Awilda's El Camino Journey
Awilda's El Camino Journey


(posted on 25 May 2013)

Today is Saturday May 25th 2013 and I am in Castrojeriz. It is sunny and beautiful even though it is still quite cold. This morning when I left Hornillos it was about 30 degrees farenheit and my hands were frozen as I held my poles even though I was wearing gloves.

So much has happened since we last spoke. But I want to go back to when I left Seattle. On the way to the airport I suddenly gasped and said,"Oh I forgot my sunglasses." My daughter Rochelle said "Here you can take mine." Well hers are a bright canary yellow. Those of you who know me know that I don´t own anything, and I mean nothing, in yellow. So I took her sunglasses because it was a little like being a bride--something borrowed, something blue, and I certainly had things that I was taking that had very sentimental meaning. (I will speak about one of those things later.)

Anyway, I took her yellow glasses and had my picture taken at the airport as I was leaving wearing Rochelle's yellow sunglasses. She posted it on Facebook, so you may go into Facebook if you want to see what I look like with yellow sunglasses (see photo to the right).

It has turned out that I am known as "the girl with the yellow sunglasses." Guys comment that they are really cool sunglasses. Women say, with your electric blue coat, your red gloves and those yellow sunglasses you are so colorful! I guess I am channeling my daughter on El Camino because heavens knows, I am very conservative when it comes to dressing. Even as a 3 year old Rochelle would dress herself with a pink pokadot top and orange stripped pants. This was way before those colors together became fashionable. I would despair, but I let her be. She´s still doing it, but I no longer despair.

The other morning as I came down to breakfast, someone asked me if I was a cyclist because I was wearing one of those Nike tops that are supposed to keep the water off your skin and keep you dry. I had to laugh because I can´t even ride a bike. Growing up my grandmother wouldn't let us girls ride bikes because she was afraid that if we had an accident on our bikes we might break our hymen (is that the correct word?) and then we would not be virgins anymore. Can you believe it? But it made my day to have someone ask me if I was an athlete. My body is really getting toned with all this walking. There are many bicyclists on El Camino and there is a group of four that when they pass me they say "Hola, Morena," or "Adios Morena." Morena is an endearing word in Spanish that means dark one.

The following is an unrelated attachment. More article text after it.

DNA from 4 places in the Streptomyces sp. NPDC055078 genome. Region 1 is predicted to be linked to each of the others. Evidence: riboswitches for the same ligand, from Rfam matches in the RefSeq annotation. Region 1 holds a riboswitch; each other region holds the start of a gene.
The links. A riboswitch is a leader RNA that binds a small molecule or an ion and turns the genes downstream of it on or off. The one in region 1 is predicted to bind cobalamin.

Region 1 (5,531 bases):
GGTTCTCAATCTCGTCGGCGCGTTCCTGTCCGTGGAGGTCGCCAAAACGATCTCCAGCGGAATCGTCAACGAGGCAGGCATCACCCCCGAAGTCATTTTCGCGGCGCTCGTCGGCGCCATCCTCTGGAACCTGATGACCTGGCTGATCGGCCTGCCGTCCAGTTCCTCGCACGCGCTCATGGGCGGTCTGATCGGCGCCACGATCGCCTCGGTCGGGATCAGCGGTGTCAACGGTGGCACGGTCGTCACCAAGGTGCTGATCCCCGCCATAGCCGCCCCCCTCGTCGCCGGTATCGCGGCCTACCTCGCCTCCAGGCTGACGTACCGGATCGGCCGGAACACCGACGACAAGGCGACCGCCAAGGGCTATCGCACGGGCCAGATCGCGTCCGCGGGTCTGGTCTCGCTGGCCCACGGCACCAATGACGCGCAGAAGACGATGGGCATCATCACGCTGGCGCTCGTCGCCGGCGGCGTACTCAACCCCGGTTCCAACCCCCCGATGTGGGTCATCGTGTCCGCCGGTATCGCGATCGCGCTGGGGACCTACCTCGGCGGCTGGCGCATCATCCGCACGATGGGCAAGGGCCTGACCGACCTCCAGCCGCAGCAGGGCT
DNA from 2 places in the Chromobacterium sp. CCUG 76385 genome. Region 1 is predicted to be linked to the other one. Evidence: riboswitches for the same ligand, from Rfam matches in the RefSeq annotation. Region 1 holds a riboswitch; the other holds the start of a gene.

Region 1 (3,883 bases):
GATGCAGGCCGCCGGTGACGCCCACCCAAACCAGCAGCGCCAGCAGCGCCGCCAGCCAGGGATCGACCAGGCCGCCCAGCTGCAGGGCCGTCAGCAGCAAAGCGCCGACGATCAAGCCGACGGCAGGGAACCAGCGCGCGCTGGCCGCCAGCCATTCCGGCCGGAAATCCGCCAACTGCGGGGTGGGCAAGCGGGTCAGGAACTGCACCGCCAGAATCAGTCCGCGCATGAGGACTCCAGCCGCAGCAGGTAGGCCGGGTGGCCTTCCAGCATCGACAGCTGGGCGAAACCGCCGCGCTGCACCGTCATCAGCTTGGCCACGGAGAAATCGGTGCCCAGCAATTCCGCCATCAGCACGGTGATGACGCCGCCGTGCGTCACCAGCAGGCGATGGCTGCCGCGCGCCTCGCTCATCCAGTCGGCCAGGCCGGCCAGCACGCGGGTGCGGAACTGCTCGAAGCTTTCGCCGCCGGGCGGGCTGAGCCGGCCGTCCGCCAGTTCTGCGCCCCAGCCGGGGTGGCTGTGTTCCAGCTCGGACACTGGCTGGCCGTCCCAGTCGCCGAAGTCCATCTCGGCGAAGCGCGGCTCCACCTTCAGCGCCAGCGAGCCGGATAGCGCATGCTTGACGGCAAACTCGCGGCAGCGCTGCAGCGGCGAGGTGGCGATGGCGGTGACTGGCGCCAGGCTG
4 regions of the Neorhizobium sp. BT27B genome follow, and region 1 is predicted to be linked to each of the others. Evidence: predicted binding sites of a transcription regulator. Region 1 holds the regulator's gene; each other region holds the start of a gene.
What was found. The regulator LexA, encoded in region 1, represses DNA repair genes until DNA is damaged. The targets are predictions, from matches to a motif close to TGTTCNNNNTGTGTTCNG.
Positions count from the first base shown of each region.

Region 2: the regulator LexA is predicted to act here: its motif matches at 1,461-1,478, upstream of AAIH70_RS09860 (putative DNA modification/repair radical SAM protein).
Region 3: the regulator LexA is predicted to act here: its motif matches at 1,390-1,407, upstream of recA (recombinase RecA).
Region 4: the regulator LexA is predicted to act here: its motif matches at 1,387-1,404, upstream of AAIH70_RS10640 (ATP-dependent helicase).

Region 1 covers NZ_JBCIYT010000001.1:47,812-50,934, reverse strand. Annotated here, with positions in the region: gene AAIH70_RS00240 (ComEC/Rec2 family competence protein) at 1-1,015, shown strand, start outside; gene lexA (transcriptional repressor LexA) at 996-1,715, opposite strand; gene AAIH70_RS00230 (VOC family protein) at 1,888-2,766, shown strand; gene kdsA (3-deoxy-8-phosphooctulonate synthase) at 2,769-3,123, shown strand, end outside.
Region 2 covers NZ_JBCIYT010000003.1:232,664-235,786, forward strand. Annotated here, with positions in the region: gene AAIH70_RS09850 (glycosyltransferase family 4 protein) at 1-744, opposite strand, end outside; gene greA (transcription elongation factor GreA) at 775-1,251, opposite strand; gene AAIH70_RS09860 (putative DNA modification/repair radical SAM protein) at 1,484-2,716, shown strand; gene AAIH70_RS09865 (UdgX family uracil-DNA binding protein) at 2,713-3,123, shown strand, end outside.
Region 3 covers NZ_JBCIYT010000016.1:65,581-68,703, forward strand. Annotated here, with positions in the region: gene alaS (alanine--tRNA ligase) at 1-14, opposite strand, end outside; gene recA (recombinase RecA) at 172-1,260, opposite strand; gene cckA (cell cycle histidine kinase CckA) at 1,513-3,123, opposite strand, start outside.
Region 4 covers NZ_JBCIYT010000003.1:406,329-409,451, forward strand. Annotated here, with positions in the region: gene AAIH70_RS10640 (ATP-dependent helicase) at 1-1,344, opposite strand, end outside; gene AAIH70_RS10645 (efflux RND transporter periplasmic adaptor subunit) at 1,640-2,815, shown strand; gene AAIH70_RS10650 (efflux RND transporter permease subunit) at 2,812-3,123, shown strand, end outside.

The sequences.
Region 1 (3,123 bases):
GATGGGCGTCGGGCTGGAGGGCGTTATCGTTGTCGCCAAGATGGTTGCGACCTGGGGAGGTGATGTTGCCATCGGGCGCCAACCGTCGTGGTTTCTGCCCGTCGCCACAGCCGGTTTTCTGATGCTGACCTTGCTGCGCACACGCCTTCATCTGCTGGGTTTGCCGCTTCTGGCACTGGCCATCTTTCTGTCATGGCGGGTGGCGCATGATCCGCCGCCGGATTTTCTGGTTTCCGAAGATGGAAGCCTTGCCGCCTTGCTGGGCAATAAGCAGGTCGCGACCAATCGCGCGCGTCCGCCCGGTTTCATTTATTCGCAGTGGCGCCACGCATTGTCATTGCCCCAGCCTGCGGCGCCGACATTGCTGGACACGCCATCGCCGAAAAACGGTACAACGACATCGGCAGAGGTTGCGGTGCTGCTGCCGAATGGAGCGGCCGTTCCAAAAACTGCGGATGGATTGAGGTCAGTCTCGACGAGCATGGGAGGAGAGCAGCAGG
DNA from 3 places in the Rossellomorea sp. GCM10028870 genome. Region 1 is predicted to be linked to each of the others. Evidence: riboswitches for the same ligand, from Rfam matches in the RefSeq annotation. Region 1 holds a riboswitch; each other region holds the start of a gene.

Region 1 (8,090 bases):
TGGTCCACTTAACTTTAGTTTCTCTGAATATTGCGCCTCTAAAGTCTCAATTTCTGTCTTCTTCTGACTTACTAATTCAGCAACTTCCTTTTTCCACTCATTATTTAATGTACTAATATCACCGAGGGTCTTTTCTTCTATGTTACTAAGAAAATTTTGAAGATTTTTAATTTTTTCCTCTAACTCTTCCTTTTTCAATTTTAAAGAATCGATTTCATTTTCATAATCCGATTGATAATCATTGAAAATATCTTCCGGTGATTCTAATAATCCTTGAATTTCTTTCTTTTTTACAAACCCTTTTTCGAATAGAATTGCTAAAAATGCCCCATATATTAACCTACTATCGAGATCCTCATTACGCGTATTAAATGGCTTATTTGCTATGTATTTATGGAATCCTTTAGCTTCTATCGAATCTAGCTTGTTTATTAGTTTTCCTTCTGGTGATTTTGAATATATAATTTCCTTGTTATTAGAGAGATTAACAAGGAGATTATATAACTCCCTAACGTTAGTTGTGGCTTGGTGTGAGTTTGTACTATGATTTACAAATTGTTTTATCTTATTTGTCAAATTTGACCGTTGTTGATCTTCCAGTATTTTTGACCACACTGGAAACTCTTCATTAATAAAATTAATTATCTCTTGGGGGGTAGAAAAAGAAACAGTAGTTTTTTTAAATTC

El Camino is a journey full of paradoxes. The darkness walks side by side with the light. Lest you be under the impression that it has been paradise for me, I want to share an experience that gave me pause, but that showed me that whatever circumstances I find myself in, I will be taken care of.

I had stopped at a town along the way to eat something and was leaving around 2;30 in the afternoon. I got a little lost leaving the town and saw an old woman hanging clothes from her second floor patio and said to her "Senora, can you tell me if I am going in ther right direction for El Camino?" She said, "give me a moment and I will come down and show you where you need to go." She finished haning up her clothes and then came down and walked with me to where I would take the path out of the village to be on my way. Just as I was getting ready to get on the path, a young couple came along. They seemed to be speaking Czek and spoke no Spanish. They spoke some English and wanted to know where they could find a Super Market. The old lady didn´t speak English so I stopped and served as translator and she told them where they could find a store. I went on my way-